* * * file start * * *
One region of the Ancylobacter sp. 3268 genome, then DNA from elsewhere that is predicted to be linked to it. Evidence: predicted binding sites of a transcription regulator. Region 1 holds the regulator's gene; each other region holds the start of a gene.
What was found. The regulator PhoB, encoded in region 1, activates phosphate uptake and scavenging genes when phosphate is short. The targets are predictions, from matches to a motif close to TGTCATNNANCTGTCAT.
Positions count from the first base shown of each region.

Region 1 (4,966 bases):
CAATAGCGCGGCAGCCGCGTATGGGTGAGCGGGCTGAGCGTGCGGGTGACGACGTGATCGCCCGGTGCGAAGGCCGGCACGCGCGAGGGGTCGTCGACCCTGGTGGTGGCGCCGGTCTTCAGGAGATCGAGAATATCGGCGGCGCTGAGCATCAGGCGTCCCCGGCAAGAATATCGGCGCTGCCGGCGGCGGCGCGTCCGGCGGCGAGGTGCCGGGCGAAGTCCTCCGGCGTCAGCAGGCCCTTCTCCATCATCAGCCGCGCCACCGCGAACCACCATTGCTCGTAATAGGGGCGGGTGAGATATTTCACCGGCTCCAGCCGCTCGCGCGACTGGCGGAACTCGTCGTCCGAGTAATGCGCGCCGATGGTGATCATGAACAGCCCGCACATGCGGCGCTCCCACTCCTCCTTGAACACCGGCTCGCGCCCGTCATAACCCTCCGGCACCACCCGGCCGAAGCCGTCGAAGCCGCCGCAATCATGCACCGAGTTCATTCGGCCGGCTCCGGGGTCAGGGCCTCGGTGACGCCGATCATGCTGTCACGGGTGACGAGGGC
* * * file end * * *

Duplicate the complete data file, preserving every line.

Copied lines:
One region of the Ancylobacter sp. 3268 genome, then DNA from elsewhere that is predicted to be linked to it. Evidence: predicted binding sites of a transcription regulator. Region 1 holds the regulator's gene; each other region holds the start of a gene.
What was found. The regulator PhoB, encoded in region 1, activates phosphate uptake and scavenging genes when phosphate is short. The targets are predictions, from matches to a motif close to TGTCATNNANCTGTCAT.
Positions count from the first base shown of each region.

Region 1 (4,966 bases):
CAATAGCGCGGCAGCCGCGTATGGGTGAGCGGGCTGAGCGTGCGGGTGACGACGTGATCGCCCGGTGCGAAGGCCGGCACGCGCGAGGGGTCGTCGACCCTGGTGGTGGCGCCGGTCTTCAGGAGATCGAGAATATCGGCGGCGCTGAGCATCAGGCGTCCCCGGCAAGAATATCGGCGCTGCCGGCGGCGGCGCGTCCGGCGGCGAGGTGCCGGGCGAAGTCCTCCGGCGTCAGCAGGCCCTTCTCCATCATCAGCCGCGCCACCGCGAACCACCATTGCTCGTAATAGGGGCGGGTGAGATATTTCACCGGCTCCAGCCGCTCGCGCGACTGGCGGAACTCGTCGTCCGAGTAATGCGCGCCGATGGTGATCATGAACAGCCCGCACATGCGGCGCTCCCACTCCTCCTTGAACACCGGCTCGCGCCCGTCATAACCCTCCGGCACCACCCGGCCGAAGCCGTCGAAGCCGCCGCAATCATGCACCGAGTTCATTCGGCCGGCTCCGGGGTCAGGGCCTCGGTGACGCCGATCATGCTGTCACGGGTGACGAGGGC